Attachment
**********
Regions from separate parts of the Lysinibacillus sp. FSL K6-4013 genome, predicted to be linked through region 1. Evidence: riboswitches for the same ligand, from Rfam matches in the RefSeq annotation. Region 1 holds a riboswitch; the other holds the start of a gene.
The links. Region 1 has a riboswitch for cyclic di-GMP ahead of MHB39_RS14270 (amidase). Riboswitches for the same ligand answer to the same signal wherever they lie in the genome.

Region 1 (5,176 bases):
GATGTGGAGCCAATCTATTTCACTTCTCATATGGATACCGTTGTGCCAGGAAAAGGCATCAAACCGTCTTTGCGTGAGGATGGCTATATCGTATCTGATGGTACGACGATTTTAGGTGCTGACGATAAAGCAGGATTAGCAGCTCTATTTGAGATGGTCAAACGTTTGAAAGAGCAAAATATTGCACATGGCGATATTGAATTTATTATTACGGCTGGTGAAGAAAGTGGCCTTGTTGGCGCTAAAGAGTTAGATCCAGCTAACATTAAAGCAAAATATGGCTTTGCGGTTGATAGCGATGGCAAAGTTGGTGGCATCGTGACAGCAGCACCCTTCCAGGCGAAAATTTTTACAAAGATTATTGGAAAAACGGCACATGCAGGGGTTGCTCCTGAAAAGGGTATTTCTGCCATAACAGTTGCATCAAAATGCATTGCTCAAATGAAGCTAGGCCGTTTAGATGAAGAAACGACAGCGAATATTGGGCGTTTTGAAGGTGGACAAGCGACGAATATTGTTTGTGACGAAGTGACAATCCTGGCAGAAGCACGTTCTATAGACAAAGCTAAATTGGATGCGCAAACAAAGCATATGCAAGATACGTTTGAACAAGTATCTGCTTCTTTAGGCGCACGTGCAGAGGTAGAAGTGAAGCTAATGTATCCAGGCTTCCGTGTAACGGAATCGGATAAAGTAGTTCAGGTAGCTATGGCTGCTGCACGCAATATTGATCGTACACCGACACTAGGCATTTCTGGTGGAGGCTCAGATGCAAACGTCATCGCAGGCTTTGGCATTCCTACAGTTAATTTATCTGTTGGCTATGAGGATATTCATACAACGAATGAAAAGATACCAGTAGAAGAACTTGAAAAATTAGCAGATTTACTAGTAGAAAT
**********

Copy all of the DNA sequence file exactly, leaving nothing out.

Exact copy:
Regions from separate parts of the Lysinibacillus sp. FSL K6-4013 genome, predicted to be linked through region 1. Evidence: riboswitches for the same ligand, from Rfam matches in the RefSeq annotation. Region 1 holds a riboswitch; the other holds the start of a gene.
The links. Region 1 has a riboswitch for cyclic di-GMP ahead of MHB39_RS14270 (amidase). Riboswitches for the same ligand answer to the same signal wherever they lie in the genome.

Region 1 (5,176 bases):
GATGTGGAGCCAATCTATTTCACTTCTCATATGGATACCGTTGTGCCAGGAAAAGGCATCAAACCGTCTTTGCGTGAGGATGGCTATATCGTATCTGATGGTACGACGATTTTAGGTGCTGACGATAAAGCAGGATTAGCAGCTCTATTTGAGATGGTCAAACGTTTGAAAGAGCAAAATATTGCACATGGCGATATTGAATTTATTATTACGGCTGGTGAAGAAAGTGGCCTTGTTGGCGCTAAAGAGTTAGATCCAGCTAACATTAAAGCAAAATATGGCTTTGCGGTTGATAGCGATGGCAAAGTTGGTGGCATCGTGACAGCAGCACCCTTCCAGGCGAAAATTTTTACAAAGATTATTGGAAAAACGGCACATGCAGGGGTTGCTCCTGAAAAGGGTATTTCTGCCATAACAGTTGCATCAAAATGCATTGCTCAAATGAAGCTAGGCCGTTTAGATGAAGAAACGACAGCGAATATTGGGCGTTTTGAAGGTGGACAAGCGACGAATATTGTTTGTGACGAAGTGACAATCCTGGCAGAAGCACGTTCTATAGACAAAGCTAAATTGGATGCGCAAACAAAGCATATGCAAGATACGTTTGAACAAGTATCTGCTTCTTTAGGCGCACGTGCAGAGGTAGAAGTGAAGCTAATGTATCCAGGCTTCCGTGTAACGGAATCGGATAAAGTAGTTCAGGTAGCTATGGCTGCTGCACGCAATATTGATCGTACACCGACACTAGGCATTTCTGGTGGAGGCTCAGATGCAAACGTCATCGCAGGCTTTGGCATTCCTACAGTTAATTTATCTGTTGGCTATGAGGATATTCATACAACGAATGAAAAGATACCAGTAGAAGAACTTGAAAAATTAGCAGATTTACTAGTAGAAAT